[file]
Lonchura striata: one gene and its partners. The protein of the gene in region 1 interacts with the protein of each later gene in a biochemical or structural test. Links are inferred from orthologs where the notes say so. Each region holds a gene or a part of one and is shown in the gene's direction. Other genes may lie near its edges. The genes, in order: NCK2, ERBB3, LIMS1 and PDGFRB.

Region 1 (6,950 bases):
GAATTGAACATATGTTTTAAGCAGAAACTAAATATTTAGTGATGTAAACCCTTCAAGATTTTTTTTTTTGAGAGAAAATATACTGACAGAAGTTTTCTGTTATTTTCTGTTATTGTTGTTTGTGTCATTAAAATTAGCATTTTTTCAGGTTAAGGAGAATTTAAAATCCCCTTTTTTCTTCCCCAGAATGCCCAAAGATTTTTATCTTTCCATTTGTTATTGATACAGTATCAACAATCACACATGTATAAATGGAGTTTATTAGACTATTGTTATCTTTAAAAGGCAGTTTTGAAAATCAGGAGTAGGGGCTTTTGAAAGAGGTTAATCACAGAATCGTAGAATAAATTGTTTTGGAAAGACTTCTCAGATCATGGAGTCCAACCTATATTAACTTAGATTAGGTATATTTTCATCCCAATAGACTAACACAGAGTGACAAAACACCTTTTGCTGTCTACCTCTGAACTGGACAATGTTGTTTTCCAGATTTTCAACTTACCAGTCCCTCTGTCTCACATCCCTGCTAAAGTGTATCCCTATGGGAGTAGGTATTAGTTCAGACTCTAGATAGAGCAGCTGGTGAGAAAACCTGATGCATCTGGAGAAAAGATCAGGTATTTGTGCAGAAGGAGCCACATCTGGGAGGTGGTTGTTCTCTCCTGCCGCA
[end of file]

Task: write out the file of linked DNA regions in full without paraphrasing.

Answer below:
Lonchura striata: one gene and its partners. The protein of the gene in region 1 interacts with the protein of each later gene in a biochemical or structural test. Links are inferred from orthologs where the notes say so. Each region holds a gene or a part of one and is shown in the gene's direction. Other genes may lie near its edges. The genes, in order: NCK2, ERBB3, LIMS1 and PDGFRB.

Region 1 (6,950 bases):
GAATTGAACATATGTTTTAAGCAGAAACTAAATATTTAGTGATGTAAACCCTTCAAGATTTTTTTTTTTGAGAGAAAATATACTGACAGAAGTTTTCTGTTATTTTCTGTTATTGTTGTTTGTGTCATTAAAATTAGCATTTTTTCAGGTTAAGGAGAATTTAAAATCCCCTTTTTTCTTCCCCAGAATGCCCAAAGATTTTTATCTTTCCATTTGTTATTGATACAGTATCAACAATCACACATGTATAAATGGAGTTTATTAGACTATTGTTATCTTTAAAAGGCAGTTTTGAAAATCAGGAGTAGGGGCTTTTGAAAGAGGTTAATCACAGAATCGTAGAATAAATTGTTTTGGAAAGACTTCTCAGATCATGGAGTCCAACCTATATTAACTTAGATTAGGTATATTTTCATCCCAATAGACTAACACAGAGTGACAAAACACCTTTTGCTGTCTACCTCTGAACTGGACAATGTTGTTTTCCAGATTTTCAACTTACCAGTCCCTCTGTCTCACATCCCTGCTAAAGTGTATCCCTATGGGAGTAGGTATTAGTTCAGACTCTAGATAGAGCAGCTGGTGAGAAAACCTGATGCATCTGGAGAAAAGATCAGGTATTTGTGCAGAAGGAGCCACATCTGGGAGGTGGTTGTTCTCTCCTGCCGCA